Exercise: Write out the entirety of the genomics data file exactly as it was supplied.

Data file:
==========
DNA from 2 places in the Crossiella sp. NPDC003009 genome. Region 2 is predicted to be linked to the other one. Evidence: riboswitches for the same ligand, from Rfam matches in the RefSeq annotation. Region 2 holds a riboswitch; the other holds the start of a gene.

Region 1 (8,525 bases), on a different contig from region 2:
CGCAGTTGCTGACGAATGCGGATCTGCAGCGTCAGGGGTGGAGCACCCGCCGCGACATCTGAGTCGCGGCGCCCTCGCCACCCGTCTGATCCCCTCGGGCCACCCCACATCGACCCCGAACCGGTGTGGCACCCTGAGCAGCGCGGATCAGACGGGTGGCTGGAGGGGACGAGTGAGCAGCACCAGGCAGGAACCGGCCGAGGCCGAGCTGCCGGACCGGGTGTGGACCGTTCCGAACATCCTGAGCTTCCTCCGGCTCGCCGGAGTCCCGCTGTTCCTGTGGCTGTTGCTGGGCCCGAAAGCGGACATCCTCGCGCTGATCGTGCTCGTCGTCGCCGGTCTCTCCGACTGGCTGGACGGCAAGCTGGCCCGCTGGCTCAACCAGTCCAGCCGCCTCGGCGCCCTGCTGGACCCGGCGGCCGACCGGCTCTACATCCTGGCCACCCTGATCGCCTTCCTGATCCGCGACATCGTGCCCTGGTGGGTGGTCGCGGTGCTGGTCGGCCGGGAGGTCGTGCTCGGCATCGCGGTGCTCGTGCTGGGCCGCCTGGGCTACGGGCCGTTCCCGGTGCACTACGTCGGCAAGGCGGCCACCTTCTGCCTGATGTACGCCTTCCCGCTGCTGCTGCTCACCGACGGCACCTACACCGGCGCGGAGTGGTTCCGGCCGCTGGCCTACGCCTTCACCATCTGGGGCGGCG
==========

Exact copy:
DNA from 2 places in the Crossiella sp. NPDC003009 genome. Region 2 is predicted to be linked to the other one. Evidence: riboswitches for the same ligand, from Rfam matches in the RefSeq annotation. Region 2 holds a riboswitch; the other holds the start of a gene.

Region 1 (8,525 bases), on a different contig from region 2:
CGCAGTTGCTGACGAATGCGGATCTGCAGCGTCAGGGGTGGAGCACCCGCCGCGACATCTGAGTCGCGGCGCCCTCGCCACCCGTCTGATCCCCTCGGGCCACCCCACATCGACCCCGAACCGGTGTGGCACCCTGAGCAGCGCGGATCAGACGGGTGGCTGGAGGGGACGAGTGAGCAGCACCAGGCAGGAACCGGCCGAGGCCGAGCTGCCGGACCGGGTGTGGACCGTTCCGAACATCCTGAGCTTCCTCCGGCTCGCCGGAGTCCCGCTGTTCCTGTGGCTGTTGCTGGGCCCGAAAGCGGACATCCTCGCGCTGATCGTGCTCGTCGTCGCCGGTCTCTCCGACTGGCTGGACGGCAAGCTGGCCCGCTGGCTCAACCAGTCCAGCCGCCTCGGCGCCCTGCTGGACCCGGCGGCCGACCGGCTCTACATCCTGGCCACCCTGATCGCCTTCCTGATCCGCGACATCGTGCCCTGGTGGGTGGTCGCGGTGCTGGTCGGCCGGGAGGTCGTGCTCGGCATCGCGGTGCTCGTGCTGGGCCGCCTGGGCTACGGGCCGTTCCCGGTGCACTACGTCGGCAAGGCGGCCACCTTCTGCCTGATGTACGCCTTCCCGCTGCTGCTGCTCACCGACGGCACCTACACCGGCGCGGAGTGGTTCCGGCCGCTGGCCTACGCCTTCACCATCTGGGGCGGCG